Guardian Nature School Team Contact Blog Project Noah Facebook Project Noah Twitter

A global community of nature enthusiasts
photographing and learning about wildlife

Join Project Noah!
nature school apple icon

Project Noah Nature School visit nature school

Rainbow Lorikeets

Trichoglossus moluccanus (reclassified from T. haematodus)

Description:

A pair of "rainbow lorikeets" busy at work making a mess. These are Australian native parrots that belong to the family Psittaculidae. At this time of year, they visit my yard regularly to feed on the fruit of a "China doll" (Rademachera sinica), and despite this not being a native Australian tree, the lorikeets go crazy for its bounty of seeds encased in long, swirling pods. A dozen or more birds descended upon the tree this afternoon, and the screeching and squabbling has been unbelievable - a very entertaining sight, and a noisy one too! NB: This species has been reclassified. Wikipedia taxonomy information... "For many years, the species was broadly defined with 20 or 22 subspecies recognised, and was known as the rainbow lorikeet. This name has been reapplied to eastern Australian populations, now classified as a distinct species Trichoglossus moluccanus."... https://en.wikipedia.org/wiki/Coconut_lo... Hopefully I have interpreted this information correctly. An interesting article... https://www.abc.net.au/news/2019-12-19/r...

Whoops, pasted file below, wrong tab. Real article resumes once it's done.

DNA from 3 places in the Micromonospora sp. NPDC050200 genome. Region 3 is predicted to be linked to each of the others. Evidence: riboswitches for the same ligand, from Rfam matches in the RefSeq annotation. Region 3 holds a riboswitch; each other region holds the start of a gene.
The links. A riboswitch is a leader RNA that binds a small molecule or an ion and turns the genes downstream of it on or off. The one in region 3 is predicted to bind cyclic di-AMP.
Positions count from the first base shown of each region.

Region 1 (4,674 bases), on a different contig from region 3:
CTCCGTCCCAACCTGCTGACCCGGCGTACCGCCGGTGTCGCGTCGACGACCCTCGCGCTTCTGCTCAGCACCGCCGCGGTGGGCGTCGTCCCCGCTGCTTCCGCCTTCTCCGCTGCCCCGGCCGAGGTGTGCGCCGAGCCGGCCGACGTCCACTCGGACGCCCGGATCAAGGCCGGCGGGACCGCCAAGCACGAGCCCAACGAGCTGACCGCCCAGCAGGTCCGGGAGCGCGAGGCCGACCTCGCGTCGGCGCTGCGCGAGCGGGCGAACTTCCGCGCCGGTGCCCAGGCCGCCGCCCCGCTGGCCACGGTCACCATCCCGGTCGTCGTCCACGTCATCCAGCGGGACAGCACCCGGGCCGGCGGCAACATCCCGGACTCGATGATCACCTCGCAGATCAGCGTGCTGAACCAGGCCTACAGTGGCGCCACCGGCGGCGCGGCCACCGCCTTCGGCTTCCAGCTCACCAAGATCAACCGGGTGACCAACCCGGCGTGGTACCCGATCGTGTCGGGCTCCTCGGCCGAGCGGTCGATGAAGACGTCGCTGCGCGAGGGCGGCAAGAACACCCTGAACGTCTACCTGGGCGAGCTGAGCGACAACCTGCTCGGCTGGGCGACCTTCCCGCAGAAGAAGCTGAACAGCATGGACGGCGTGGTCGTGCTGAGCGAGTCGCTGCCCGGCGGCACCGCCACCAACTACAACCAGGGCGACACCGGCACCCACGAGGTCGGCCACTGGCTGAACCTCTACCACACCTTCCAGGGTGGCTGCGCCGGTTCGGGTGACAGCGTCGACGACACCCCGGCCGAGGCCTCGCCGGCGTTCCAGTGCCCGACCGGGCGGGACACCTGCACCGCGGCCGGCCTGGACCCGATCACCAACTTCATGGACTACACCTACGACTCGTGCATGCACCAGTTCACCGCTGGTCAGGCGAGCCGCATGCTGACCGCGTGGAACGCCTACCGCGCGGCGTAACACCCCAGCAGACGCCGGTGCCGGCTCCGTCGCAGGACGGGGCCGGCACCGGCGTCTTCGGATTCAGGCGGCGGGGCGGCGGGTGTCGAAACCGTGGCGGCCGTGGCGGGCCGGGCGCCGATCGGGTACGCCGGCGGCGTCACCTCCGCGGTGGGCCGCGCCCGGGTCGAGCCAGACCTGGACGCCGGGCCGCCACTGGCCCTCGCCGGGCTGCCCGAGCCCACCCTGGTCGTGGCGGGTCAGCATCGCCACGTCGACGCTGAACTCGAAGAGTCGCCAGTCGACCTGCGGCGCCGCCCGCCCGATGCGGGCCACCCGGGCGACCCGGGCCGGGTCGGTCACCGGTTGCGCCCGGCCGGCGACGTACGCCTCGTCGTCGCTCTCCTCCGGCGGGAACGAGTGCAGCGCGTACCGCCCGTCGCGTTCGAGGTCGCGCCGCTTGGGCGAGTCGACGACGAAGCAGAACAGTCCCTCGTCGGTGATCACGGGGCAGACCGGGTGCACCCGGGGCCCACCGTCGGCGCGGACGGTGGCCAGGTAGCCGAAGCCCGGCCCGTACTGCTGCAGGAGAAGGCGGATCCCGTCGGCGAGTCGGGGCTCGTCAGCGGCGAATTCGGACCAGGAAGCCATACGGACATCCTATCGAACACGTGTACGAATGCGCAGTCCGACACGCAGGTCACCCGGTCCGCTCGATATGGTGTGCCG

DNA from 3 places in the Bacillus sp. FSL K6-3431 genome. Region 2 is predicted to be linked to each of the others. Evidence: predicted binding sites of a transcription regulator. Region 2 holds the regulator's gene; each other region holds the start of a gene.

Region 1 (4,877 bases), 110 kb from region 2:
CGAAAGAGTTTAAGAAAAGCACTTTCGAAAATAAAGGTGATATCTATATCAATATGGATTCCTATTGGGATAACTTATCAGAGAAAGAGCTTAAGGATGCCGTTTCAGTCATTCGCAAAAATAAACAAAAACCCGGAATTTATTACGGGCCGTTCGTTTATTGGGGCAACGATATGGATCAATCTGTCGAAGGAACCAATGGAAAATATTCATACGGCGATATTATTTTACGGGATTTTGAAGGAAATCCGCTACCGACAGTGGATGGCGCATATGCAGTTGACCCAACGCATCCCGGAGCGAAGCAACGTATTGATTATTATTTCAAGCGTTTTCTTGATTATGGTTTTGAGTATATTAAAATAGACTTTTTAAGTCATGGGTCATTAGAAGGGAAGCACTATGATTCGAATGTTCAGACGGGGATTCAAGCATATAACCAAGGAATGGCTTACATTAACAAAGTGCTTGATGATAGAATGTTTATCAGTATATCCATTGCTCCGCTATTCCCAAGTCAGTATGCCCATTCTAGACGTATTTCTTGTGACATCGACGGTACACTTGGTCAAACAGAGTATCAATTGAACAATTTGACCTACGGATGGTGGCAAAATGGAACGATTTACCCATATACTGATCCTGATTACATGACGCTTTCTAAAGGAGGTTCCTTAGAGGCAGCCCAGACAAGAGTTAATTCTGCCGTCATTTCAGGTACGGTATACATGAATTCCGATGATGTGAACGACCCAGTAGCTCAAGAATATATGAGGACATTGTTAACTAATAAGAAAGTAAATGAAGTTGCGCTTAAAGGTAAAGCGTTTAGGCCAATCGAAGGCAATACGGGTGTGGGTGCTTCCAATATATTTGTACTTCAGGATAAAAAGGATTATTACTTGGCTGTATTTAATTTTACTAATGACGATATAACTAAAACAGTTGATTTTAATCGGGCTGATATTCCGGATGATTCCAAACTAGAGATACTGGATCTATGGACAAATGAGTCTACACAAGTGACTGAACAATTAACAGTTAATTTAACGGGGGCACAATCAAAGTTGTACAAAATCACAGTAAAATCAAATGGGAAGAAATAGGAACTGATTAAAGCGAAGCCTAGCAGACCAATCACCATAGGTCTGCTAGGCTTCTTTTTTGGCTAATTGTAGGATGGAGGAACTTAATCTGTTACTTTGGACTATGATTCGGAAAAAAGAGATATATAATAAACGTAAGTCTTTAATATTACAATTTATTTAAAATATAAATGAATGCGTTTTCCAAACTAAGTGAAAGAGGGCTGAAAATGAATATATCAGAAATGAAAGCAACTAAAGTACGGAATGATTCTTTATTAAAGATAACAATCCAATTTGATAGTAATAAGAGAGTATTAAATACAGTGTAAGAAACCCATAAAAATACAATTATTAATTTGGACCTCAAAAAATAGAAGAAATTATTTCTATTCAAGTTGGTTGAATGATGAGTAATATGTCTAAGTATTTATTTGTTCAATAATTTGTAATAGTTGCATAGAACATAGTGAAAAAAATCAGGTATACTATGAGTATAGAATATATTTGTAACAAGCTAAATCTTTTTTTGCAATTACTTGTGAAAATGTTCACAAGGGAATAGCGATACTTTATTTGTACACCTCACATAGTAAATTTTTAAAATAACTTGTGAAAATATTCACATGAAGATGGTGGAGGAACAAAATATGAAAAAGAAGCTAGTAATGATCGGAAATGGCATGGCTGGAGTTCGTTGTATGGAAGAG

Habitat:

Suburban backyard in inner-city Brisbane. Here's a spotting of the tree they're feeding on.... https://www.projectnoah.org/spottings/14...

Notes:

Thanks to some recent and plentiful rainfall these past few weeks, this tree has become lush with fresh foliage, and has flowered and fruited like crazy. The lorikeets showed up about a fortnight ago and have been regular morning and afternoon feeders ever since. The past few years of drought saw less fruiting and fewer visitors to this tree, so the lorikeets are making up for lost time.

Species ID Suggestions



Sign in to suggest organism ID

4 Comments

Neil Ross
Neil Ross a year ago

Thanks, Tukup. Yes, it's their nature to make a mess and destroy stuff. Sulfur crested cockatoos are probably the worst. They can travel in big flocks and are very rowdy. They're known to have caused thousands of dollars worth of damage to houses they've set upon, and they'll gnaw at anything. They're so comical to watch though, just like the lorikeets. They're naughty and very feisty too :)

Tukup
Tukup a year ago

"at work making a mess." That IS what parrots do isn't it. We can always tell the roosts of the macaw flocks here as the tops of the palms are absolutely shredded. Nice shots. Thanks for sharing Neil.

Neil Ross
Neil Ross a year ago

Thanks, ornithoptera80. They're very photogenic birds, so it's not too difficult to get some good pics now and then. They are so comical to watch.

Ornithoptera80
Ornithoptera80 a year ago

great series!!!

Neil Ross
Spotted by
Neil Ross

Fairfield, Queensland, Australia

Spotted on Feb 19, 2020
Submitted on Feb 19, 2020

Noah Guardians
Noah Sponsors
join Project Noah Team

Join the Project Noah Team